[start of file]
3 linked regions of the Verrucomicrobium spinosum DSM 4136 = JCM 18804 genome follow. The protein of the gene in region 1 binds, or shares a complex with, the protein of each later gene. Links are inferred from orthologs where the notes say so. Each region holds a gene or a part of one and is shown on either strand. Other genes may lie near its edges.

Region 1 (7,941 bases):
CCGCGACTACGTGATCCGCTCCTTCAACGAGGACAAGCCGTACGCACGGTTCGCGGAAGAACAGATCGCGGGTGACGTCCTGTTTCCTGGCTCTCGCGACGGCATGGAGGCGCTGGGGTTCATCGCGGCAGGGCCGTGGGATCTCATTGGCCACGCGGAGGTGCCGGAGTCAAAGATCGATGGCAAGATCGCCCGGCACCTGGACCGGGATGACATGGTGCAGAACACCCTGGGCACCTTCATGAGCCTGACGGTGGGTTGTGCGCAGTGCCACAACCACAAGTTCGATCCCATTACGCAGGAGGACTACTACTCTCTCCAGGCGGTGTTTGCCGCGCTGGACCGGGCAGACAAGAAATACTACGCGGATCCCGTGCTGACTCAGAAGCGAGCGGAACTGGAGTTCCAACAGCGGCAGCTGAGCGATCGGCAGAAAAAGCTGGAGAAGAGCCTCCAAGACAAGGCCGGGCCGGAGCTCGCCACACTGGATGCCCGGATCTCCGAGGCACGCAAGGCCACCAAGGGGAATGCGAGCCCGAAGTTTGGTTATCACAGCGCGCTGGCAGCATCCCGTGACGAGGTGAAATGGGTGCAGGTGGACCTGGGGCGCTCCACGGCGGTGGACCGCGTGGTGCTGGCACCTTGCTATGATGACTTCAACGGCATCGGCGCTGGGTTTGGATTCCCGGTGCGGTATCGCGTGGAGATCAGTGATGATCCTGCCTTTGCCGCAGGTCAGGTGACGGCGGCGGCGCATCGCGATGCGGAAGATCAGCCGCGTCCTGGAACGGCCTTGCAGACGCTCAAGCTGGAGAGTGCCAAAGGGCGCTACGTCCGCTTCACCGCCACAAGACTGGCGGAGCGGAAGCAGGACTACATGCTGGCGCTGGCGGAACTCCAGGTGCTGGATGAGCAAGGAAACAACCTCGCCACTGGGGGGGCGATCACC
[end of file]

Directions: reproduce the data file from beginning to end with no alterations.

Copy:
3 linked regions of the Verrucomicrobium spinosum DSM 4136 = JCM 18804 genome follow. The protein of the gene in region 1 binds, or shares a complex with, the protein of each later gene. Links are inferred from orthologs where the notes say so. Each region holds a gene or a part of one and is shown on either strand. Other genes may lie near its edges.

Region 1 (7,941 bases):
CCGCGACTACGTGATCCGCTCCTTCAACGAGGACAAGCCGTACGCACGGTTCGCGGAAGAACAGATCGCGGGTGACGTCCTGTTTCCTGGCTCTCGCGACGGCATGGAGGCGCTGGGGTTCATCGCGGCAGGGCCGTGGGATCTCATTGGCCACGCGGAGGTGCCGGAGTCAAAGATCGATGGCAAGATCGCCCGGCACCTGGACCGGGATGACATGGTGCAGAACACCCTGGGCACCTTCATGAGCCTGACGGTGGGTTGTGCGCAGTGCCACAACCACAAGTTCGATCCCATTACGCAGGAGGACTACTACTCTCTCCAGGCGGTGTTTGCCGCGCTGGACCGGGCAGACAAGAAATACTACGCGGATCCCGTGCTGACTCAGAAGCGAGCGGAACTGGAGTTCCAACAGCGGCAGCTGAGCGATCGGCAGAAAAAGCTGGAGAAGAGCCTCCAAGACAAGGCCGGGCCGGAGCTCGCCACACTGGATGCCCGGATCTCCGAGGCACGCAAGGCCACCAAGGGGAATGCGAGCCCGAAGTTTGGTTATCACAGCGCGCTGGCAGCATCCCGTGACGAGGTGAAATGGGTGCAGGTGGACCTGGGGCGCTCCACGGCGGTGGACCGCGTGGTGCTGGCACCTTGCTATGATGACTTCAACGGCATCGGCGCTGGGTTTGGATTCCCGGTGCGGTATCGCGTGGAGATCAGTGATGATCCTGCCTTTGCCGCAGGTCAGGTGACGGCGGCGGCGCATCGCGATGCGGAAGATCAGCCGCGTCCTGGAACGGCCTTGCAGACGCTCAAGCTGGAGAGTGCCAAAGGGCGCTACGTCCGCTTCACCGCCACAAGACTGGCGGAGCGGAAGCAGGACTACATGCTGGCGCTGGCGGAACTCCAGGTGCTGGATGAGCAAGGAAACAACCTCGCCACTGGGGGGGCGATCACC